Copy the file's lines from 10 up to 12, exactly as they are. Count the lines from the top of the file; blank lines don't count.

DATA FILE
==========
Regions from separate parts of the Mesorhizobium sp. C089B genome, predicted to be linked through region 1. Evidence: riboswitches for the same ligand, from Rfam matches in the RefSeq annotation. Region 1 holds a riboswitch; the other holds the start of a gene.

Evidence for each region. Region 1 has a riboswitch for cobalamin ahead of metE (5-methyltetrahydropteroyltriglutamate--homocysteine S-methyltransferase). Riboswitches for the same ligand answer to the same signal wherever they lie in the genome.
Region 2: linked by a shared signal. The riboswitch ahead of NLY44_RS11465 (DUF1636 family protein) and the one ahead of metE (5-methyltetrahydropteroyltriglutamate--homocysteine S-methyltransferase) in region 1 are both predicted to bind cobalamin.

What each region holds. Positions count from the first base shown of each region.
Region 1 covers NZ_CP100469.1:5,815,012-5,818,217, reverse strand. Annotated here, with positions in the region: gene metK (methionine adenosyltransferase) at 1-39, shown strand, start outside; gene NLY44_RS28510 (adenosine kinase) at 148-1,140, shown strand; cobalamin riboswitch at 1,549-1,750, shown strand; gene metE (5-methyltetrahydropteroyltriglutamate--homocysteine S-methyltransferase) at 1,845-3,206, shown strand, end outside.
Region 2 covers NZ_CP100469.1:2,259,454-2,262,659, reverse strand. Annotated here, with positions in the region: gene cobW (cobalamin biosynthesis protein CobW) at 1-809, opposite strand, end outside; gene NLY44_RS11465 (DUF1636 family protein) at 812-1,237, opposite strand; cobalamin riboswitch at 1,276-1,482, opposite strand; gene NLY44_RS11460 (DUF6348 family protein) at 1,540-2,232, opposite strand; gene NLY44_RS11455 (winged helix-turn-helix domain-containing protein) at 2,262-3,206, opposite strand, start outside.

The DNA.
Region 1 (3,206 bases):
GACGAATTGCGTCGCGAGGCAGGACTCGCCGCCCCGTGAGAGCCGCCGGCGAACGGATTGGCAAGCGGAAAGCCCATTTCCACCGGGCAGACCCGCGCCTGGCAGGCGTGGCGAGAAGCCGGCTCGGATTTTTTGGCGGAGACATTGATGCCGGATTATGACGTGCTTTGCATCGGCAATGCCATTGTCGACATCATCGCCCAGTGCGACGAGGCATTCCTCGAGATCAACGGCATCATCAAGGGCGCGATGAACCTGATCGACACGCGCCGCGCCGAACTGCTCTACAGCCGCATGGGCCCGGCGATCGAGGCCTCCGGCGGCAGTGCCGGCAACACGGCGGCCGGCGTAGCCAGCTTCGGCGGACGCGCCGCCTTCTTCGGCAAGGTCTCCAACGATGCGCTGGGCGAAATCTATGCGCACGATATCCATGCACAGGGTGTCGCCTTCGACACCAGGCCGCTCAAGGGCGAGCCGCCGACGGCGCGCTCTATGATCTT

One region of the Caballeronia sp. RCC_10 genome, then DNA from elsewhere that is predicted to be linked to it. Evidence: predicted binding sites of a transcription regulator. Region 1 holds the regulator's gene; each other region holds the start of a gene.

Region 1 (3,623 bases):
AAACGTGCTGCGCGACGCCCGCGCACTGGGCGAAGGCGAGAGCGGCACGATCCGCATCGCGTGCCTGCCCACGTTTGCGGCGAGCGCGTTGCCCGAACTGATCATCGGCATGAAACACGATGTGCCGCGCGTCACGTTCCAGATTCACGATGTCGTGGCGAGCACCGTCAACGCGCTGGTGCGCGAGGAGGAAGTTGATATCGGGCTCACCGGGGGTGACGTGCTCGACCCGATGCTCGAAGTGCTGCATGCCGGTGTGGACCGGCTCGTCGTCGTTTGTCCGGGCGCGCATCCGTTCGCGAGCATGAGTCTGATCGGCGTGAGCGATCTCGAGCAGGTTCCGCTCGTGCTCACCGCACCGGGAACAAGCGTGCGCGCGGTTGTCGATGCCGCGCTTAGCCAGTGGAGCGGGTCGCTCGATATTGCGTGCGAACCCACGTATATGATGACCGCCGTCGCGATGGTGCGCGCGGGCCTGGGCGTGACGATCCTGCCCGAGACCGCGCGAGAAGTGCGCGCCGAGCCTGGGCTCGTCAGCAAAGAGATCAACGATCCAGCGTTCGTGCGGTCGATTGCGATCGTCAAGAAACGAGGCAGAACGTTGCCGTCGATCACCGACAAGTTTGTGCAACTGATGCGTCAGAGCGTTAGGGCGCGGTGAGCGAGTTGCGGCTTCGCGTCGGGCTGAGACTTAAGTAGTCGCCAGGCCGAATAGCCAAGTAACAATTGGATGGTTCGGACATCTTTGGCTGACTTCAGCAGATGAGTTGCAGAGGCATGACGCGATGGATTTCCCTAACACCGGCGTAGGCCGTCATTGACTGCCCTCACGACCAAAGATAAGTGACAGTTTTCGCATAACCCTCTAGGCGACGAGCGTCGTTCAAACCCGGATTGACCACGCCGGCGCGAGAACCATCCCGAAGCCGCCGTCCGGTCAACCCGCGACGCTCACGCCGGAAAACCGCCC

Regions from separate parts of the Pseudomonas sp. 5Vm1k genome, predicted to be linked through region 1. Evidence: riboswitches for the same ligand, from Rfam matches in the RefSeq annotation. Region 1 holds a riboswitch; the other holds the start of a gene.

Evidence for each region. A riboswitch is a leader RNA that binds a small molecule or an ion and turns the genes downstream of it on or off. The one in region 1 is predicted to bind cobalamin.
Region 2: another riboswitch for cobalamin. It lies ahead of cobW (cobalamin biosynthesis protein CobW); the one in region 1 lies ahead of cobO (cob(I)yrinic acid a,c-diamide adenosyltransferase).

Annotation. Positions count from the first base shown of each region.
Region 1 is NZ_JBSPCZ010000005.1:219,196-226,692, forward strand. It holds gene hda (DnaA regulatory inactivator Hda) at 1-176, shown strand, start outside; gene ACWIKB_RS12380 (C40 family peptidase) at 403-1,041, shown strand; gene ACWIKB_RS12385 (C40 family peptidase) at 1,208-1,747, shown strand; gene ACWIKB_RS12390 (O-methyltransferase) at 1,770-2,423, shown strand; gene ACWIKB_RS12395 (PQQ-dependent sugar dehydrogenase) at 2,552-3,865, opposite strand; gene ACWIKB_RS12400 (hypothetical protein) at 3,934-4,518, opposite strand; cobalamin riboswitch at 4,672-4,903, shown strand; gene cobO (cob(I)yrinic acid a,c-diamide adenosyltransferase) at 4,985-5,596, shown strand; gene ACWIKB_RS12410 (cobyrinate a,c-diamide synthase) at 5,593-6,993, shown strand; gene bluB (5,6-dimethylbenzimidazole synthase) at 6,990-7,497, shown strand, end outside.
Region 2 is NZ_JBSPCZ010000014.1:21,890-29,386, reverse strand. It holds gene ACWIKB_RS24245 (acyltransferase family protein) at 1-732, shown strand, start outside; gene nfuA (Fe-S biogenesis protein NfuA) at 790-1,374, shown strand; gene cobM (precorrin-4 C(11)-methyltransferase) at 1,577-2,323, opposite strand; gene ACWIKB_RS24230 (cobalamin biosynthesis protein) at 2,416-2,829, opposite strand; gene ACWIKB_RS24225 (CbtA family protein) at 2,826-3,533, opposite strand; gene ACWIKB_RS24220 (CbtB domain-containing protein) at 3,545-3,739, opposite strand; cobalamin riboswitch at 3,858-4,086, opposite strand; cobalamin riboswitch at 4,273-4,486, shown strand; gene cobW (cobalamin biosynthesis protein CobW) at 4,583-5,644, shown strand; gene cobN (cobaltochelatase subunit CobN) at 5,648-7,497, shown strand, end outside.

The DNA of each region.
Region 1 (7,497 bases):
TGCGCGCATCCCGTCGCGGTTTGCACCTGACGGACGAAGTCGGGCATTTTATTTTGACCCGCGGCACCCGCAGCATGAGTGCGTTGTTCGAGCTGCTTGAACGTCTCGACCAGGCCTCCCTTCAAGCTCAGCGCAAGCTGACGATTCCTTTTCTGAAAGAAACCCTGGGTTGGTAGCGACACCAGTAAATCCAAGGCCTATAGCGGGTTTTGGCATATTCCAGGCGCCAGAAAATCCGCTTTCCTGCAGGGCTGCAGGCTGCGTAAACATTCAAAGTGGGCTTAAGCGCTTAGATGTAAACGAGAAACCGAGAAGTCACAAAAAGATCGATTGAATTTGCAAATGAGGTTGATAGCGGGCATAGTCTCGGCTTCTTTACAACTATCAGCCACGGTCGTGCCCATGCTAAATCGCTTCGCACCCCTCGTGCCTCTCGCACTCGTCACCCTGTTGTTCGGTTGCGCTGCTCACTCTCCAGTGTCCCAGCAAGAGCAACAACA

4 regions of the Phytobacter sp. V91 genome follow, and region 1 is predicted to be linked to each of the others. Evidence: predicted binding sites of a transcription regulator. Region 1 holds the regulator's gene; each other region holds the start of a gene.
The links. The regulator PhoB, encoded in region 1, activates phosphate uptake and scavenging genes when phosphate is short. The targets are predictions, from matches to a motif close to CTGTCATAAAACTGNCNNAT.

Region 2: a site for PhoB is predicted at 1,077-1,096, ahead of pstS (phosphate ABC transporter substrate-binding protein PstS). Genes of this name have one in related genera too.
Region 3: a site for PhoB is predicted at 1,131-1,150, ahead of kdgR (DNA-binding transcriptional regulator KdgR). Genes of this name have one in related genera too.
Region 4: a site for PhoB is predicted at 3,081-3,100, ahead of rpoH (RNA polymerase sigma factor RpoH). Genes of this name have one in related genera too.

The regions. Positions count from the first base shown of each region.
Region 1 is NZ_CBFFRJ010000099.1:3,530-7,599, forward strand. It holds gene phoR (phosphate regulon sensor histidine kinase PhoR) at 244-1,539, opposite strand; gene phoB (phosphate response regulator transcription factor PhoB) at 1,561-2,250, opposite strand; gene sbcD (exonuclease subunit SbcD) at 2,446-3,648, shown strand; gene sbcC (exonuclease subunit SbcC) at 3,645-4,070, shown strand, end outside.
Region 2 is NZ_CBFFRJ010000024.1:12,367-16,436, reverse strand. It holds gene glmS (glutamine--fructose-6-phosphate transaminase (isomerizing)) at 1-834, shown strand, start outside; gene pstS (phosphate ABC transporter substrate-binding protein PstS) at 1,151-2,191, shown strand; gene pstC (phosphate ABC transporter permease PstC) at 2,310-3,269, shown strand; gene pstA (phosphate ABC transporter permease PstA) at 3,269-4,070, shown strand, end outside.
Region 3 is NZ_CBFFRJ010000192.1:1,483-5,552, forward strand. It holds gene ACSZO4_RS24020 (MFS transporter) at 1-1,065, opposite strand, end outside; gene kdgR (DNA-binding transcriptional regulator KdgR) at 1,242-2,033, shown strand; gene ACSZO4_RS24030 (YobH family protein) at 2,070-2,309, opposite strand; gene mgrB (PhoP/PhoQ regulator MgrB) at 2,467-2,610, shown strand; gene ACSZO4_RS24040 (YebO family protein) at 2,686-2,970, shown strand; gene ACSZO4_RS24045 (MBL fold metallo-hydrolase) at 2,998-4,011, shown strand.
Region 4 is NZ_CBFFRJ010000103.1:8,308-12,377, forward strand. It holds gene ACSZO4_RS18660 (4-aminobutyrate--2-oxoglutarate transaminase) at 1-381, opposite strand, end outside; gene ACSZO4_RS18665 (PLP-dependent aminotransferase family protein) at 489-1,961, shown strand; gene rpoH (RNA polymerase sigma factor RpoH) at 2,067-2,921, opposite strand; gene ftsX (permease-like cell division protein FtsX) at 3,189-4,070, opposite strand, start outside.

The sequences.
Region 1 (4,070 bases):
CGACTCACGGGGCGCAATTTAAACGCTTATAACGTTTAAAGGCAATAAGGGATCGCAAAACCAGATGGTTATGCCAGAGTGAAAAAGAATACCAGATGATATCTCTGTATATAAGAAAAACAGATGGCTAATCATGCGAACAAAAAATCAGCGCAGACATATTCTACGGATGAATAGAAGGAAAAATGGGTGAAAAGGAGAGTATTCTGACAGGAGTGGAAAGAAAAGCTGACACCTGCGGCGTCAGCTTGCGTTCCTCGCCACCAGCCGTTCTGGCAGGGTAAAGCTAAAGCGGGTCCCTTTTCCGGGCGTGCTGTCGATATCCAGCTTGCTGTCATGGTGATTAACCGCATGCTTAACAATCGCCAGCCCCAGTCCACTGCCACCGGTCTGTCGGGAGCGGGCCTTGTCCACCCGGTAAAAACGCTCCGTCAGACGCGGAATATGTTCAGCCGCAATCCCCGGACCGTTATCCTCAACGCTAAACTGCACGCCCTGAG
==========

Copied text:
One region of the Caballeronia sp. RCC_10 genome, then DNA from elsewhere that is predicted to be linked to it. Evidence: predicted binding sites of a transcription regulator. Region 1 holds the regulator's gene; each other region holds the start of a gene.

Region 1 (3,623 bases):
AAACGTGCTGCGCGACGCCCGCGCACTGGGCGAAGGCGAGAGCGGCACGATCCGCATCGCGTGCCTGCCCACGTTTGCGGCGAGCGCGTTGCCCGAACTGATCATCGGCATGAAACACGATGTGCCGCGCGTCACGTTCCAGATTCACGATGTCGTGGCGAGCACCGTCAACGCGCTGGTGCGCGAGGAGGAAGTTGATATCGGGCTCACCGGGGGTGACGTGCTCGACCCGATGCTCGAAGTGCTGCATGCCGGTGTGGACCGGCTCGTCGTCGTTTGTCCGGGCGCGCATCCGTTCGCGAGCATGAGTCTGATCGGCGTGAGCGATCTCGAGCAGGTTCCGCTCGTGCTCACCGCACCGGGAACAAGCGTGCGCGCGGTTGTCGATGCCGCGCTTAGCCAGTGGAGCGGGTCGCTCGATATTGCGTGCGAACCCACGTATATGATGACCGCCGTCGCGATGGTGCGCGCGGGCCTGGGCGTGACGATCCTGCCCGAGACCGCGCGAGAAGTGCGCGCCGAGCCTGGGCTCGTCAGCAAAGAGATCAACGATCCAGCGTTCGTGCGGTCGATTGCGATCGTCAAGAAACGAGGCAGAACGTTGCCGTCGATCACCGACAAGTTTGTGCAACTGATGCGTCAGAGCGTTAGGGCGCGGTGAGCGAGTTGCGGCTTCGCGTCGGGCTGAGACTTAAGTAGTCGCCAGGCCGAATAGCCAAGTAACAATTGGATGGTTCGGACATCTTTGGCTGACTTCAGCAGATGAGTTGCAGAGGCATGACGCGATGGATTTCCCTAACACCGGCGTAGGCCGTCATTGACTGCCCTCACGACCAAAGATAAGTGACAGTTTTCGCATAACCCTCTAGGCGACGAGCGTCGTTCAAACCCGGATTGACCACGCCGGCGCGAGAACCATCCCGAAGCCGCCGTCCGGTCAACCCGCGACGCTCACGCCGGAAAACCGCCC